"Stuff happens, mission accomplished, last throes, a few dead-enders. I'm just more familiar with those statements than anyone else because it grieves me so much that we had not told the American people how tough and difficult this task would be."

"The American people"--What's McCain talking about? Of course the American people weren't prepared for a long occupation. The Bush administration itself was unprepared for the war. Bush, Cheney, Rumsfeld, and Rice were all addicted to their own tough-guy posturing. Saddam was a "pushover." American troops would be "greeted with flowers." Iraqi population had a "highly educated," "secular," population. Oil revenues would pay for the war. We'll be "out by Christmas." "Freedom is on the march." Bush's people believed that "Mission Accomplished" banners meant that the mission was already accomplished. That's why they did no planning, didn't commit enough troops, didn't seal off the borders, and didn't destroy the weapons caches until it was too late.

The second fact about the Bush administration is that they didn't have the political courage it took to win the war after things got tough. By summer 2004, the Mahdi army uprising in Najaf and the insurgent takeover of Fallujah should have let everybody know how difficult the Iraq occupation would be. But the Bush administration did not have the courage to go back to Congress and the American public to ask for more troops, more money for economic reconstruction, and a generally higher level of commitment in Iraq. Instead, the Bush administration and surrogates like Joe Lieberman worked out the rhetorical trick of claiming that every escalation of the insurgency was a sign of insurgent "desperation" and their ultimate demise. That's what Cheney meant by his "last throes" comment. Ultimately, the Bush administration tried to talk the insurgency to death rather than defeat it.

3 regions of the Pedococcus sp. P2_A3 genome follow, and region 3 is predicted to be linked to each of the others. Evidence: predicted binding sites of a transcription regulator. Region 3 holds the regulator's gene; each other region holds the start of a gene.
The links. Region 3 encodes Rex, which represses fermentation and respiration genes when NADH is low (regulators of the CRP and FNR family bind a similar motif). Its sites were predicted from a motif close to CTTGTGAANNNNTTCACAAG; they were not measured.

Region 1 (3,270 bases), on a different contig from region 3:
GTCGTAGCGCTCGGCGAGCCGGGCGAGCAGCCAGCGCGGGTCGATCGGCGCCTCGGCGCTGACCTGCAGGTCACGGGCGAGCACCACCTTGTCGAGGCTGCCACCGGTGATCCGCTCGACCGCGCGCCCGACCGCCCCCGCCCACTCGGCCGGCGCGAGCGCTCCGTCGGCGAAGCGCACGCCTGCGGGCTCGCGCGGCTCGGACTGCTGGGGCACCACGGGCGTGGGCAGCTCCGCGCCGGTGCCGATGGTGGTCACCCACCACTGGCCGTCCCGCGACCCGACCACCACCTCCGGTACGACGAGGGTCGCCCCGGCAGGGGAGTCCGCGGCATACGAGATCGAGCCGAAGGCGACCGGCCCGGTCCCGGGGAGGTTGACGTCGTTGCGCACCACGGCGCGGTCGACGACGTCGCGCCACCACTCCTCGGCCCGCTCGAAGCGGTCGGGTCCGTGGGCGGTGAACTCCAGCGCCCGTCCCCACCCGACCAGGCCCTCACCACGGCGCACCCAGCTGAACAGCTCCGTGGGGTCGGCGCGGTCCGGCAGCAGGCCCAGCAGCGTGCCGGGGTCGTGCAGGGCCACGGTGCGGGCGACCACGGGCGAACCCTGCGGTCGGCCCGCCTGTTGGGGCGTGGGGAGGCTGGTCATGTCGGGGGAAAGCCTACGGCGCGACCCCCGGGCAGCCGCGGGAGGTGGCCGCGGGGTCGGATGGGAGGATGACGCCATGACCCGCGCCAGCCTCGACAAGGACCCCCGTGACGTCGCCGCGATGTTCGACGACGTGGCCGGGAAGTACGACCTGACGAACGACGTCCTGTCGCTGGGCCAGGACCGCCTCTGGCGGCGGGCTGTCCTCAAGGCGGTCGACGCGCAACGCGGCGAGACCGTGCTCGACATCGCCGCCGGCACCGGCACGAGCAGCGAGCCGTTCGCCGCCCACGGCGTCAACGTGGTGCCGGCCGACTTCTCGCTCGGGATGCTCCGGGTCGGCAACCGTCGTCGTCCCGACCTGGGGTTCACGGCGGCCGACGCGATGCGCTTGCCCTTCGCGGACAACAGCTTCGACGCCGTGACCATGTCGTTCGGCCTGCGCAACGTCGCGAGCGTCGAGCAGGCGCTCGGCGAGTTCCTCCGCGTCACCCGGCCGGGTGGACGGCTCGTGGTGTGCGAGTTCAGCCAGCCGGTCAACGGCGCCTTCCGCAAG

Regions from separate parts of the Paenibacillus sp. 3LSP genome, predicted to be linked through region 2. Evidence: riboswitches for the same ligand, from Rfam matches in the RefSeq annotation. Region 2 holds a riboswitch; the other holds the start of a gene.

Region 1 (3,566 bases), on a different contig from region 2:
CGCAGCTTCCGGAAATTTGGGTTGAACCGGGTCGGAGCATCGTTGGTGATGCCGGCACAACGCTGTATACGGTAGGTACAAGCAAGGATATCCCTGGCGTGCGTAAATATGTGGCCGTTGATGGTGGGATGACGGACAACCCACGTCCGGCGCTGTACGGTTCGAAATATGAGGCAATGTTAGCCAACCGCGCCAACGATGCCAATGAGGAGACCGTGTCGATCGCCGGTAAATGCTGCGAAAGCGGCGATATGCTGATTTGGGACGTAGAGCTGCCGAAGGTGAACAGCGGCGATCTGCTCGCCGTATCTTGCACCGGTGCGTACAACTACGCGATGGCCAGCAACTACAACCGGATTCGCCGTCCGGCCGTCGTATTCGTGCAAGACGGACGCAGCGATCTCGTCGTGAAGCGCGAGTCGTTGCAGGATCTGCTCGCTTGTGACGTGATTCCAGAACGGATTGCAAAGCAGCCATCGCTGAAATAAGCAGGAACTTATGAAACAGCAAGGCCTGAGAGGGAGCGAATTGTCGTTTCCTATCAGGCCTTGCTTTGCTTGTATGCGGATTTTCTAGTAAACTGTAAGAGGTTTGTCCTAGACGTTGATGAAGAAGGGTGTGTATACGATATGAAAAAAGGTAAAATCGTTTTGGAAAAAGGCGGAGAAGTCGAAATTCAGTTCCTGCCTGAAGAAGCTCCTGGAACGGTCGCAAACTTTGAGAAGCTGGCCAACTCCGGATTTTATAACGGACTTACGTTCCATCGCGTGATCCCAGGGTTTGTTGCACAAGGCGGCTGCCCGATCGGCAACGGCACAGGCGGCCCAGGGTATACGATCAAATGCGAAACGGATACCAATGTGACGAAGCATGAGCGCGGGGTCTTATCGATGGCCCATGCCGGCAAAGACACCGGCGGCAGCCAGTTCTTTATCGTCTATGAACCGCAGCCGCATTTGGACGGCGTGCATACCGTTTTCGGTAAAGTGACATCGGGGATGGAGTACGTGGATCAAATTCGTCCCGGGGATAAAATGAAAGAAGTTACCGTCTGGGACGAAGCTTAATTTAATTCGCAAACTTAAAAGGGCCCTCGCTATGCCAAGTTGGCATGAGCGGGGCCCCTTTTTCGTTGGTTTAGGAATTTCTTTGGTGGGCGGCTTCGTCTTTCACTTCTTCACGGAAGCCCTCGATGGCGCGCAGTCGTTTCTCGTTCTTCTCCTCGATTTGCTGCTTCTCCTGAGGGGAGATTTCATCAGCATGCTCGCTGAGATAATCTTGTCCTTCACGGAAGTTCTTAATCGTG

Perhaps the American military could not have stabilized the situation in Iraq even with higher levels of troops and resources. However, the blowhard spirit and political spinelessness of the Bush administration ensured that the occupation would wind up in failure.

Tuesday, August 22, 2006

Another Strain on the American Psyche

CNN has a banner headline on its website about John Mark Carr making "unsolicited comments" to law enforcement officers.